Keep it up! This is just what we need! Oh and I’m hella weak off the butterfly…lol

Tiana (=^_^=)

Kjen January 19, 2011 - 4:05 PM

Nice post as usual. I’ve been eating “okay” for a while and I’m working on eating cleaner. However, now its within the parameters of a tight budget and now when I visit the grocery store I’m a BIT more attentive to size, brands, etc.
I agree it helps to already have your meals planned to know exactly what you’re shopping for, but I’ve also noticed that I have to be flexible now with what fresh produce I want. If I’m still absolutely dying to have something that’s out of season I tend to find a cheaper substitute in the frozen foods section.

jasmine January 19, 2011 - 4:24 PM

Tiana- I did that too! I did lose weight (along w/ boxing as a workout), then my doctor told me how high my blood pressure was because of the sodium. Scared the crap out of me when she told me that I had to take mediciation if this was the only way I could manage to control portion size & calories.
Sick & skinny or sick & fat? Nahhh…I’ll find another way lol

Thankfully that’s when a friend put me onto this blog. Thanks Erika!

Jas January 19, 2011 - 5:39 PM

Another great way to save money on groceries is to join a food co-op. I joined a wholesale organic co op with my mechanics family, they buy in bulk with other families and then portion it off.

PisceanPrincess January 19, 2011 - 6:10 PM

If you add coupons for the Peanuts butter (peter pan .50) Oatmeal (Quaker $1.00), Stir Fry (green giant .40), Yogurt (Fage .50) then you saved $2.40. If the coupons double then your total is 47.46- 3.80=$43.66

You got 6.34 for a gallon of gas and some change.

Excuses are…..

Erika January 19, 2011 - 6:15 PM

…tools of those who just don’t want to eat healthily, and would rather scramble to thump people over the head with the money issue than just hush up and do it?

Wait… that’s not how it goes.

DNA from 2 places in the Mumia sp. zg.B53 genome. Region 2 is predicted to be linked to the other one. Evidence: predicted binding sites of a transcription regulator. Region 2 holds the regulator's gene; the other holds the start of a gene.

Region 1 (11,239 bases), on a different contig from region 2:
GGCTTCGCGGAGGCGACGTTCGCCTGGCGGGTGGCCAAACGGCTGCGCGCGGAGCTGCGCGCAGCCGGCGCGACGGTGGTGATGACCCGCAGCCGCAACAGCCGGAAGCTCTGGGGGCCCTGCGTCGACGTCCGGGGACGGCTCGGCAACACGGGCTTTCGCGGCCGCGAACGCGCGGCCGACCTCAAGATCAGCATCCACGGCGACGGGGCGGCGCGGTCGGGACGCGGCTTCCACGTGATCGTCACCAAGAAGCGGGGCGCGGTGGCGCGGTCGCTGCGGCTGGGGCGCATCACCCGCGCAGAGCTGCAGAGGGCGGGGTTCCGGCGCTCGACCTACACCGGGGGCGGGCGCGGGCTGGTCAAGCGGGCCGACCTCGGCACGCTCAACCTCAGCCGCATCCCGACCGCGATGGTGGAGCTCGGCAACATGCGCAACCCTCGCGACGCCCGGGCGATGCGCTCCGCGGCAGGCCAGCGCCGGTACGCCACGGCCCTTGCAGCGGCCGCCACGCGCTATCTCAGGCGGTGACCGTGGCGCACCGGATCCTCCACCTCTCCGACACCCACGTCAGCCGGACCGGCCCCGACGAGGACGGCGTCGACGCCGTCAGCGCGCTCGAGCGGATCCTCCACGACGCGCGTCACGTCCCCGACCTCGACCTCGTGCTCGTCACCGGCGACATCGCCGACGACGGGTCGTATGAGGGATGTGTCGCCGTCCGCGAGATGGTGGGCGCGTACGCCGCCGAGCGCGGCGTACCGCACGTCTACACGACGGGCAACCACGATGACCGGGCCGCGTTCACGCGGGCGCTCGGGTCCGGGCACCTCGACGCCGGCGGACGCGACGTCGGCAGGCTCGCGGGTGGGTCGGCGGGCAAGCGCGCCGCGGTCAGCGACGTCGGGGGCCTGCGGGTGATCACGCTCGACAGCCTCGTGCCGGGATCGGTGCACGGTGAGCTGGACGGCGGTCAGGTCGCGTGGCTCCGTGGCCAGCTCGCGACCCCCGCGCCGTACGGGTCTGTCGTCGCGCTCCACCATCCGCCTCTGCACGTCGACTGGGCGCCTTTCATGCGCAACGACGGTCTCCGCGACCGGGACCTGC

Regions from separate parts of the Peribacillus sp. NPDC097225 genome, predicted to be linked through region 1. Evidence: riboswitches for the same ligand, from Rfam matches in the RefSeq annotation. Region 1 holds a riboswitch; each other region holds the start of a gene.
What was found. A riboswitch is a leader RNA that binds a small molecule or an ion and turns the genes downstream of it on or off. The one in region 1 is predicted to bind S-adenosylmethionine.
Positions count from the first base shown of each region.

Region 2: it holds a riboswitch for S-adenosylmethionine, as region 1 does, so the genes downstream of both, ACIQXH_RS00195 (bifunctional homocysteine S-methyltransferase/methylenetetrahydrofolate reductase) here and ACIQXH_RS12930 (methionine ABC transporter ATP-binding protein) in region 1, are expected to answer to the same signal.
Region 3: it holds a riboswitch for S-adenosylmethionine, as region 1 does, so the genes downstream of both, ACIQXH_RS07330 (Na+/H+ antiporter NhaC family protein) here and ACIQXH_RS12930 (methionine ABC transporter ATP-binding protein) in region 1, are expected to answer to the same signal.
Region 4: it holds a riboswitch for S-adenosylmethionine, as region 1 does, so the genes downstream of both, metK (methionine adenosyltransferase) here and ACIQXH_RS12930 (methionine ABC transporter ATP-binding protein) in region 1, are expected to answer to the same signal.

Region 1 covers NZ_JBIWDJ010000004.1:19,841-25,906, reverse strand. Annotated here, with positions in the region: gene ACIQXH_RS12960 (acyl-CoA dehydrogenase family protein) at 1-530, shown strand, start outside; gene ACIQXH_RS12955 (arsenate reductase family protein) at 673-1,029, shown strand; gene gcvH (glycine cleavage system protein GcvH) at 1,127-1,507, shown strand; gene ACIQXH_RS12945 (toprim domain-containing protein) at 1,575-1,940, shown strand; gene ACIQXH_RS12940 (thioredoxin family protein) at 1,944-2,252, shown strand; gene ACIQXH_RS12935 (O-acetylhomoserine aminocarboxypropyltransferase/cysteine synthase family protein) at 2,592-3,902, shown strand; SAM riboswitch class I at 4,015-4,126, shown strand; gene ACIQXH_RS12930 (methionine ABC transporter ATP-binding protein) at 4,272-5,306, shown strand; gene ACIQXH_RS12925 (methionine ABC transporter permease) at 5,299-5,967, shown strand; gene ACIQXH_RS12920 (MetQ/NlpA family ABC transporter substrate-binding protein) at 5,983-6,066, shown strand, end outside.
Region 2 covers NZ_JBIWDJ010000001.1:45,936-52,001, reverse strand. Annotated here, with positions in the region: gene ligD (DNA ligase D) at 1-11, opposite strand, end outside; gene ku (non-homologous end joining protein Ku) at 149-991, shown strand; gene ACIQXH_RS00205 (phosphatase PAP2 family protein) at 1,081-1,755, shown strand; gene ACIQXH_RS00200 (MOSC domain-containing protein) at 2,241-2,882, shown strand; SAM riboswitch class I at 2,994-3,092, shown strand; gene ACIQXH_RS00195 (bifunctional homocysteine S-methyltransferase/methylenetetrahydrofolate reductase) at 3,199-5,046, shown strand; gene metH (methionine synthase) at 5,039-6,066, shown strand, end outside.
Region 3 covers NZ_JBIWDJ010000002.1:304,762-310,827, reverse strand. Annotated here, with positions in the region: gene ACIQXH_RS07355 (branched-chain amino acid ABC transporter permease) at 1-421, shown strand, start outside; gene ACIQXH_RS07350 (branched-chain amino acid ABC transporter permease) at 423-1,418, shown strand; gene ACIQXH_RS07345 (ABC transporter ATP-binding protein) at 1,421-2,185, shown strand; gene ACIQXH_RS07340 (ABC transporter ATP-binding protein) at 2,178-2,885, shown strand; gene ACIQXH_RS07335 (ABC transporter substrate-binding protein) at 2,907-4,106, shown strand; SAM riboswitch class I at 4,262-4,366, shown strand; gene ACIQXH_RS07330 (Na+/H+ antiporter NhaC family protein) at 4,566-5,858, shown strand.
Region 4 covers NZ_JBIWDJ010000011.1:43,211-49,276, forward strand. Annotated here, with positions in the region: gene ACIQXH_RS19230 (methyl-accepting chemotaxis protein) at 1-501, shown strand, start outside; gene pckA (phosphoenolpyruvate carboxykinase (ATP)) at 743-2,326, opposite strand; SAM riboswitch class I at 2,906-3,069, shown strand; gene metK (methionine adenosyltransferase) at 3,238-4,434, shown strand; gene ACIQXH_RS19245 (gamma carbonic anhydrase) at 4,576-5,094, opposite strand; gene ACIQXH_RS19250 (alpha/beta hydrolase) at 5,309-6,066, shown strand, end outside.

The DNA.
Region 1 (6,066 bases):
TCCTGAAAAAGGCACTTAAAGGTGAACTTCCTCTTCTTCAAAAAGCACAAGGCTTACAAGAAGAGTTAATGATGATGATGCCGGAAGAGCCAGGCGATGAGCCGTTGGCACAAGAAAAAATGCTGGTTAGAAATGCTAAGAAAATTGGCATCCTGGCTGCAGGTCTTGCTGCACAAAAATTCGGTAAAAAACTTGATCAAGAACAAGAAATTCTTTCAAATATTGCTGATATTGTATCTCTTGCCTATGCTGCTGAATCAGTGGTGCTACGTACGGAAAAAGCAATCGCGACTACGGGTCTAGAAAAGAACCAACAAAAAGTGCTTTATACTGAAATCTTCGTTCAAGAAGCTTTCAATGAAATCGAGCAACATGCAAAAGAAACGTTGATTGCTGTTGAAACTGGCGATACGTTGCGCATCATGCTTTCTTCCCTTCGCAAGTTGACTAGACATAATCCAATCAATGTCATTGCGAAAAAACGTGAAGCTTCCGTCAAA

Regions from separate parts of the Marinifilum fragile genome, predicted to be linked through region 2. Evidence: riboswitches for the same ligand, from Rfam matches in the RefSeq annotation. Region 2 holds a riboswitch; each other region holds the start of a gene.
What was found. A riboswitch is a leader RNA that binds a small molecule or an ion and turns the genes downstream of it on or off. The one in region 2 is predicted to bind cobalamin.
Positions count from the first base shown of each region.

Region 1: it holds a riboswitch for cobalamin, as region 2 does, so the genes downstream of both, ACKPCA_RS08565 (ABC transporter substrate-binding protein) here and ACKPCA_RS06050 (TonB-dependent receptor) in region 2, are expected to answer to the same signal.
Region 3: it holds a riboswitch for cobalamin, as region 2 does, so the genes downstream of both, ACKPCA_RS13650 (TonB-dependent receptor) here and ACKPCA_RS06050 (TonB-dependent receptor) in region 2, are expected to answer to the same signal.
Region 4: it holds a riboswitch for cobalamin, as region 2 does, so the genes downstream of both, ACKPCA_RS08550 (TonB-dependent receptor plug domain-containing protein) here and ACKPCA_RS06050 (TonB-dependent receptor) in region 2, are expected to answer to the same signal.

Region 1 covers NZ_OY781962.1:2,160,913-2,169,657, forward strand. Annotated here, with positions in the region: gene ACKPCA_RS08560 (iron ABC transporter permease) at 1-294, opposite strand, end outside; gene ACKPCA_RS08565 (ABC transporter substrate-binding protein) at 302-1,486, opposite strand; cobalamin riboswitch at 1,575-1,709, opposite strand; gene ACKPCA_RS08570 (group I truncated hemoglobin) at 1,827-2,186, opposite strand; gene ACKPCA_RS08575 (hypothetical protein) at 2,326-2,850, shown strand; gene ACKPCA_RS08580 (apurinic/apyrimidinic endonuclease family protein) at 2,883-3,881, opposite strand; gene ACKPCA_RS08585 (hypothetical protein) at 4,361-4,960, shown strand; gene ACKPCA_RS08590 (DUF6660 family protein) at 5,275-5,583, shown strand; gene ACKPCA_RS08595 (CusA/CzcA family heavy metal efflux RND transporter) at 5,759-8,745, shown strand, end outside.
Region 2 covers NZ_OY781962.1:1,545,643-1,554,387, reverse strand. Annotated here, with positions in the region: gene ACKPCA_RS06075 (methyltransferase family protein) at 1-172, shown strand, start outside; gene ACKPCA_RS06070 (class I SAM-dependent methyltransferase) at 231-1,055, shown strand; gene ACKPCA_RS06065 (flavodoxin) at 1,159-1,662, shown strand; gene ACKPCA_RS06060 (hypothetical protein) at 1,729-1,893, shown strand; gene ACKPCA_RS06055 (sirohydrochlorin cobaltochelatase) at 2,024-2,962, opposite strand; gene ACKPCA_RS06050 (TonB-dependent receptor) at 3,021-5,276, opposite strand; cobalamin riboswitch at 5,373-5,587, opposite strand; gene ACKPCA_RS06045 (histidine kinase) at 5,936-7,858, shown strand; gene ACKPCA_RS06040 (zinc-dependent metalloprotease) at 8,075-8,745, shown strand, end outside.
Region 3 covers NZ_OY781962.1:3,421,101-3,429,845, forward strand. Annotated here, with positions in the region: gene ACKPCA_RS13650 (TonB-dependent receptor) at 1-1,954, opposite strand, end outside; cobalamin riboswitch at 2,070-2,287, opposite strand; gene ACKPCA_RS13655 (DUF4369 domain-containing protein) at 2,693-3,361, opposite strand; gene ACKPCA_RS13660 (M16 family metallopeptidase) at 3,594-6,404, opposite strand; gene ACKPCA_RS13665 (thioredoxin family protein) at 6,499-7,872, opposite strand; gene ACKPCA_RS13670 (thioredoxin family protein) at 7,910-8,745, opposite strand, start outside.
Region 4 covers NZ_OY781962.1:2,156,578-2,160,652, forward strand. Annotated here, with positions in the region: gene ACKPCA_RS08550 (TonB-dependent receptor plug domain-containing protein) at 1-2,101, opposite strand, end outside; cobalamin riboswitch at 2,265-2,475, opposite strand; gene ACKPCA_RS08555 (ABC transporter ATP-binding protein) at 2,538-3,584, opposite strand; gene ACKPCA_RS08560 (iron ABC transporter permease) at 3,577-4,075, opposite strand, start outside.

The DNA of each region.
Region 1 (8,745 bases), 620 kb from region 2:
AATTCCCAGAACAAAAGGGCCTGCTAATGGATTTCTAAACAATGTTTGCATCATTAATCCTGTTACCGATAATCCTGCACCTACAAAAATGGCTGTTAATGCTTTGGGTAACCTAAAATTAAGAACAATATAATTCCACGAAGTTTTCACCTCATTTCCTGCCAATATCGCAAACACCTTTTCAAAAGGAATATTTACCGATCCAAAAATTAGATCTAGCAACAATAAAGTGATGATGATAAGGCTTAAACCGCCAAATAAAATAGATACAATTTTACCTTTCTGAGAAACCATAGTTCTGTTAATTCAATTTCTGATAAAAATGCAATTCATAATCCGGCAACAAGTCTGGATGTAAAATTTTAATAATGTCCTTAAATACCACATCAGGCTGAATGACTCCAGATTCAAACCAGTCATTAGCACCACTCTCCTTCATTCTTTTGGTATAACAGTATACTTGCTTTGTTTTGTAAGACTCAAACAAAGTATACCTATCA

Tamaira January 19, 2011 - 6:27 PM

I love this post and sounds like my kind of shopping … I spend $200 – $225 dollars a month for 3 meals a day for myself and a 2 year old …. I not only shop for food but I also buy toilet paper, cleaners, and etc every month at the grocery store in this budget as well …. GREAT POST!!!

Kim January 19, 2011 - 7:40 PM

Love it! Something else that helps us out is cooking in bulk. We believe in leftovers hard core around here and when you cook big batches of food it definitely saves money. I also go to the BJ/Sam’s Club/Costco around my place and buy meats in bulk, which really saves money, then vacuum seal with my food saver to keep the meat fresh. My husband isn’t into clean eating like I am, but I am pushing him in the right direction by cooking clean meals that are healthy an delicious. As I’ve gotten him off some of his processed foods, we have both lost weight and our food bills have decreased – double win!

Shannon January 20, 2011 - 12:23 AM

Great post! I’m new to your blog, do you have a post where you talk about purchasing snacks?

Eva January 20, 2011 - 1:41 PM

Very true. Here’s another one. Don’t buy sweets outside, make them yourself. I make peanut butter/chocolate chip cookies myself and they are better than the crap they sell in the supermarket and it costs nearly nothing because when you’ve finished you’ve got real ingredients to use to make something else.

Laz January 22, 2011 - 2:55 AM

I recently took my daugher to Trader Joe’s. She had never really shopped their. I spent a little under $50 and she had enough food for several weeks. We left with two big bags full of food. She is 24 and never heard of clean eating. I think I may have won her over. She really liked the simplicity of TJ’s.

Tina January 22, 2011 - 8:56 PM

Hey! Thanks for mentioning our blog! We definitely cheer on what your doing and just want to mention another helpful tip – buy in bulk when you can! It is SO MUCH cheaper than buying anything in a package (including oats, beans, rice, nuts, dried fruit, etc.). If you’re not sure where to get stuff in bulk, try your local health store and ask them. People are more willing to help than one would think.

Aisha January 24, 2011 - 2:49 PM

I love this post because I’m a coupon queen and I regularly save 70% on my grocery bill. Moreso I have mastered how to spend little money on toiletries using CVS Extrabucks. I take those savings and add them to my grocery money so I can buy organic meats.

Where I live in DC we have several options for organic co-op boxes. It’s like a CSA without the upfront cost. You can get a small box enough for two people for a week $15 and for $40 you can get them delivered. The boxes last us about 10 days. We supplement the rest with the free green giant veggies I get whenever there is a 10/$10 sale. Nearly every week green Giant has coupons out in the paper or online. When they double and combine with sale prices they are free.